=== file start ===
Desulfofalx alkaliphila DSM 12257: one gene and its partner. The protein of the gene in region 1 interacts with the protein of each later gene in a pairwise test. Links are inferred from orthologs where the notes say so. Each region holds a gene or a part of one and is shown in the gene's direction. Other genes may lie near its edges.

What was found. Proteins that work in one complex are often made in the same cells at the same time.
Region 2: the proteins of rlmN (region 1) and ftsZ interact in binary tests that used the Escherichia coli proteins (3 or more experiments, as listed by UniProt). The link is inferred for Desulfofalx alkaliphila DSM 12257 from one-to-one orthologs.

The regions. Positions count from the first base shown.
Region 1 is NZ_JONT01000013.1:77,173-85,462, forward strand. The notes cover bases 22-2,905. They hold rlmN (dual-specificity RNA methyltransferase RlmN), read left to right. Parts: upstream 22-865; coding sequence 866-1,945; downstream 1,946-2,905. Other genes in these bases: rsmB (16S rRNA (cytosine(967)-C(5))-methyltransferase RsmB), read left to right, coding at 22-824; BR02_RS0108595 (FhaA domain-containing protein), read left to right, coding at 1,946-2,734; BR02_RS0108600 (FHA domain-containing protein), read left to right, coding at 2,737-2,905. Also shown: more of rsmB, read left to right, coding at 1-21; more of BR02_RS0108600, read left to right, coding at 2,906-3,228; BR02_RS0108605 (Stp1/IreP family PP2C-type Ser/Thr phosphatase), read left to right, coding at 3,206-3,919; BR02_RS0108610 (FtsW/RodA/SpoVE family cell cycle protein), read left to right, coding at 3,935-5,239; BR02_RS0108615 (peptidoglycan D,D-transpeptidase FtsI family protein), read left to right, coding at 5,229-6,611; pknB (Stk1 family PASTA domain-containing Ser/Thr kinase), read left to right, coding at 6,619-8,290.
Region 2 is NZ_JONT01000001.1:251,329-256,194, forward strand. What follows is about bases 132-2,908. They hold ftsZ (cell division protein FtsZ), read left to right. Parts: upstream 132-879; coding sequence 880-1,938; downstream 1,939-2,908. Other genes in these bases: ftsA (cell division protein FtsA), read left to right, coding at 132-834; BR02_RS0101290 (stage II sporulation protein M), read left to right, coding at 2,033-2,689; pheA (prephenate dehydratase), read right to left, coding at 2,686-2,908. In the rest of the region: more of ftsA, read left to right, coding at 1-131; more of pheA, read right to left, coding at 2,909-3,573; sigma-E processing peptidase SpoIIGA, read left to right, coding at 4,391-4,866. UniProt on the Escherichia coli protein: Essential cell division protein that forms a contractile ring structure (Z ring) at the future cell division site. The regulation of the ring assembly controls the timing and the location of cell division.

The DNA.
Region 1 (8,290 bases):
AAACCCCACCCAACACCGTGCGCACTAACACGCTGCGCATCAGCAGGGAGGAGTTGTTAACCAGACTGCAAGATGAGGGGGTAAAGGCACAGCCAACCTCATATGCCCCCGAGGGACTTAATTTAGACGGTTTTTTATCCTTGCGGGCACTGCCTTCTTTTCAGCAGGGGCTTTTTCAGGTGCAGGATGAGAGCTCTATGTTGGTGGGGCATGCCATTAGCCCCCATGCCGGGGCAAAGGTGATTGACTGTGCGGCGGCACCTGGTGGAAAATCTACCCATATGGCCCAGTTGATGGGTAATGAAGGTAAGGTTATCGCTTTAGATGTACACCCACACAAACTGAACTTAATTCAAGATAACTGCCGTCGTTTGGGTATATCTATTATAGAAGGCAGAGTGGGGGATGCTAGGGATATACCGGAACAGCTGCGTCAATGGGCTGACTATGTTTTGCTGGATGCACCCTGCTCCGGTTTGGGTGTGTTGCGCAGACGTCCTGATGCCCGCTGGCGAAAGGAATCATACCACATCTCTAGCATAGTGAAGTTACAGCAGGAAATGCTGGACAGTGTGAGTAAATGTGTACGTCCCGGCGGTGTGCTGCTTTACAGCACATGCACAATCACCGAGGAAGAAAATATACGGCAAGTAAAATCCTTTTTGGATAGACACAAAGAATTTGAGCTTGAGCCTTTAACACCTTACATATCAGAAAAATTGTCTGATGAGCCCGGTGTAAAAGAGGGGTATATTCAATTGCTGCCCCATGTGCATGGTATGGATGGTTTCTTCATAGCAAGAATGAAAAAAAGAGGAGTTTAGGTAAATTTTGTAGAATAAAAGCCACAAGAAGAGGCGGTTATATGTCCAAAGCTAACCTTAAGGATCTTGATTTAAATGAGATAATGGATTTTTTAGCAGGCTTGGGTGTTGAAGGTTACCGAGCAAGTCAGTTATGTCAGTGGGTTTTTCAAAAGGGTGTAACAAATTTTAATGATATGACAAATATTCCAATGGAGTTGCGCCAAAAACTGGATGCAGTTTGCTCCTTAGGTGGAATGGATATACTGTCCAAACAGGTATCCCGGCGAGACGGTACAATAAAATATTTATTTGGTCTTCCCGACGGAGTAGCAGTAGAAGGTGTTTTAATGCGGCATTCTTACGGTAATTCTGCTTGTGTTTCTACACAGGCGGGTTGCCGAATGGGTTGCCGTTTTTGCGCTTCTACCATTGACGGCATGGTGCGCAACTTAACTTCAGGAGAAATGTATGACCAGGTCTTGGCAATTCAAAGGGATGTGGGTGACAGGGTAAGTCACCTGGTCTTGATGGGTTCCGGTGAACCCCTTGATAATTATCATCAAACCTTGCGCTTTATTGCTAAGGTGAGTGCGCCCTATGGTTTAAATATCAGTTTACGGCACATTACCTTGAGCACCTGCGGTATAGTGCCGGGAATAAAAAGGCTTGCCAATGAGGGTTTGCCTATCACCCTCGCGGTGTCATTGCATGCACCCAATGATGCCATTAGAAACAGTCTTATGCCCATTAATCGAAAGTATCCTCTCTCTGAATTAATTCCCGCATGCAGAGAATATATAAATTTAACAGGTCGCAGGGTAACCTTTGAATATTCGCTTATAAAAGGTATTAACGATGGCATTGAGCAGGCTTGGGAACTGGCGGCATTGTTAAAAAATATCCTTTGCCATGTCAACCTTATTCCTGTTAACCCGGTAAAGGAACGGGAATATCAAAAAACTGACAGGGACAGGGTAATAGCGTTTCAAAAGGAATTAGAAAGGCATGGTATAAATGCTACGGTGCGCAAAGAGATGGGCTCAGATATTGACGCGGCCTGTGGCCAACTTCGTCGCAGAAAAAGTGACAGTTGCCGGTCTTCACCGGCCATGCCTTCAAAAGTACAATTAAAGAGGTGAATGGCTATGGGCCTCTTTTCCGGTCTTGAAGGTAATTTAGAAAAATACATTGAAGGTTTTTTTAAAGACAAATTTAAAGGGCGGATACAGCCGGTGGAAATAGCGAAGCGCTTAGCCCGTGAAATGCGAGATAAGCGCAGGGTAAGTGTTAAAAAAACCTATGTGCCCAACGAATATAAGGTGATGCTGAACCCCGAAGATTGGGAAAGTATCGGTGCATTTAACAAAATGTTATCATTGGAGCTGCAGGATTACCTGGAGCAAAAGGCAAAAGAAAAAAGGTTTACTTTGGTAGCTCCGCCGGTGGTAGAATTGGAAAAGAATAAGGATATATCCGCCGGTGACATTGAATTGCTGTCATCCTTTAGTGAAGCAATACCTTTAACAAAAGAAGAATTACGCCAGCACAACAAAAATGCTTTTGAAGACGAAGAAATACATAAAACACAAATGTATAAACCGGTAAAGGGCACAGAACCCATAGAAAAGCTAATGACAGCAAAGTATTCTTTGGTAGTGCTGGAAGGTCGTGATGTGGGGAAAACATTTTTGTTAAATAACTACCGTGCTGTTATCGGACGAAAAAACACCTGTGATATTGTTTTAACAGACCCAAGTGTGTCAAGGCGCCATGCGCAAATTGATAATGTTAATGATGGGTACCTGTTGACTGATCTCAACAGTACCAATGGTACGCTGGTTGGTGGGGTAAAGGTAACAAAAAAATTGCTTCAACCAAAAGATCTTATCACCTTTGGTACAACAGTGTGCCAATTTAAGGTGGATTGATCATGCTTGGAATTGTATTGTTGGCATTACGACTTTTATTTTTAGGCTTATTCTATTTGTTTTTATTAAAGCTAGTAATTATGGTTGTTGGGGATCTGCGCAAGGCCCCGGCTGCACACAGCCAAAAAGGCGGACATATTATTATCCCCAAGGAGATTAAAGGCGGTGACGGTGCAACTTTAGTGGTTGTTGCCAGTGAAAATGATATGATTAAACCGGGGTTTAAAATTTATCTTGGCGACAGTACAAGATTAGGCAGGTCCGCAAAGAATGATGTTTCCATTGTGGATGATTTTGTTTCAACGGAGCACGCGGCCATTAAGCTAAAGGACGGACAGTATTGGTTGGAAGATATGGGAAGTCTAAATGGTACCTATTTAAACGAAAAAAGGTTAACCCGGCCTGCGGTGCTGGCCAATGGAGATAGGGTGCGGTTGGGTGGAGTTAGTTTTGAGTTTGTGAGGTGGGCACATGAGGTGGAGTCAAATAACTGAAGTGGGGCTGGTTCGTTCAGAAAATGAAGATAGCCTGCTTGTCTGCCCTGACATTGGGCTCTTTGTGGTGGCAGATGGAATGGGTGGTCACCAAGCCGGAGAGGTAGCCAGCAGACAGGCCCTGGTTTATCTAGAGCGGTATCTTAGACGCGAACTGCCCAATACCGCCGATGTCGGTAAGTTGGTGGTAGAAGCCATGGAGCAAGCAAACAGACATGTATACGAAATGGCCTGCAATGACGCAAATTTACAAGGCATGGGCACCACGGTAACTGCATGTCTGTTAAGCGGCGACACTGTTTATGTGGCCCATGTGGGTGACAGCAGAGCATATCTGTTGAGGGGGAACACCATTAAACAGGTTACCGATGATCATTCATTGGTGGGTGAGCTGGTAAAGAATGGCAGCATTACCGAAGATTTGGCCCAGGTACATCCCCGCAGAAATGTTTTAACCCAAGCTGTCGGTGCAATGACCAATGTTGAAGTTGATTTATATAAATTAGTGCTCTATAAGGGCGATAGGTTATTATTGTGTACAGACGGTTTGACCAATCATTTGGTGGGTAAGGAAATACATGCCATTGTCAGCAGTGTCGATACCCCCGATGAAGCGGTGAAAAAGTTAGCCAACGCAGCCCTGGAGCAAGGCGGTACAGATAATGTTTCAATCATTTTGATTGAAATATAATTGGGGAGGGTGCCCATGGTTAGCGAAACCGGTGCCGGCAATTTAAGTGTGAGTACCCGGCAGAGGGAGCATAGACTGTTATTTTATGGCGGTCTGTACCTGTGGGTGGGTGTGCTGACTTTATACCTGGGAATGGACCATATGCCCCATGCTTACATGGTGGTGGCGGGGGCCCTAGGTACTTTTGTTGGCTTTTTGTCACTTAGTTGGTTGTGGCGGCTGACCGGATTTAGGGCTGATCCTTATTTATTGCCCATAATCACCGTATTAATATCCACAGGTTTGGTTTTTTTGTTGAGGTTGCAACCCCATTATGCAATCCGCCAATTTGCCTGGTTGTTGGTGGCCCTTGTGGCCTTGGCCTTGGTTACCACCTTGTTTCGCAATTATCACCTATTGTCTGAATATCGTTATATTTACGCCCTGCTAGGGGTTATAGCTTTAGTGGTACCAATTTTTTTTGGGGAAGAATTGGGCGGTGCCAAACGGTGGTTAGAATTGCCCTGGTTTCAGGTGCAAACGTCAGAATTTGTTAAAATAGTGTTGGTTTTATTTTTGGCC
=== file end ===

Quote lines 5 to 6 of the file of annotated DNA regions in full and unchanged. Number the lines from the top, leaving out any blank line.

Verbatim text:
Region 1 is NZ_JONT01000013.1:77,173-85,462, forward strand. The notes cover bases 22-2,905. They hold rlmN (dual-specificity RNA methyltransferase RlmN), read left to right. Parts: upstream 22-865; coding sequence 866-1,945; downstream 1,946-2,905. Other genes in these bases: rsmB (16S rRNA (cytosine(967)-C(5))-methyltransferase RsmB), read left to right, coding at 22-824; BR02_RS0108595 (FhaA domain-containing protein), read left to right, coding at 1,946-2,734; BR02_RS0108600 (FHA domain-containing protein), read left to right, coding at 2,737-2,905. Also shown: more of rsmB, read left to right, coding at 1-21; more of BR02_RS0108600, read left to right, coding at 2,906-3,228; BR02_RS0108605 (Stp1/IreP family PP2C-type Ser/Thr phosphatase), read left to right, coding at 3,206-3,919; BR02_RS0108610 (FtsW/RodA/SpoVE family cell cycle protein), read left to right, coding at 3,935-5,239; BR02_RS0108615 (peptidoglycan D,D-transpeptidase FtsI family protein), read left to right, coding at 5,229-6,611; pknB (Stk1 family PASTA domain-containing Ser/Thr kinase), read left to right, coding at 6,619-8,290.
Region 2 is NZ_JONT01000001.1:251,329-256,194, forward strand. What follows is about bases 132-2,908. They hold ftsZ (cell division protein FtsZ), read left to right. Parts: upstream 132-879; coding sequence 880-1,938; downstream 1,939-2,908. Other genes in these bases: ftsA (cell division protein FtsA), read left to right, coding at 132-834; BR02_RS0101290 (stage II sporulation protein M), read left to right, coding at 2,033-2,689; pheA (prephenate dehydratase), read right to left, coding at 2,686-2,908. In the rest of the region: more of ftsA, read left to right, coding at 1-131; more of pheA, read right to left, coding at 2,909-3,573; sigma-E processing peptidase SpoIIGA, read left to right, coding at 4,391-4,866. UniProt on the Escherichia coli protein: Essential cell division protein that forms a contractile ring structure (Z ring) at the future cell division site. The regulation of the ring assembly controls the timing and the location of cell division.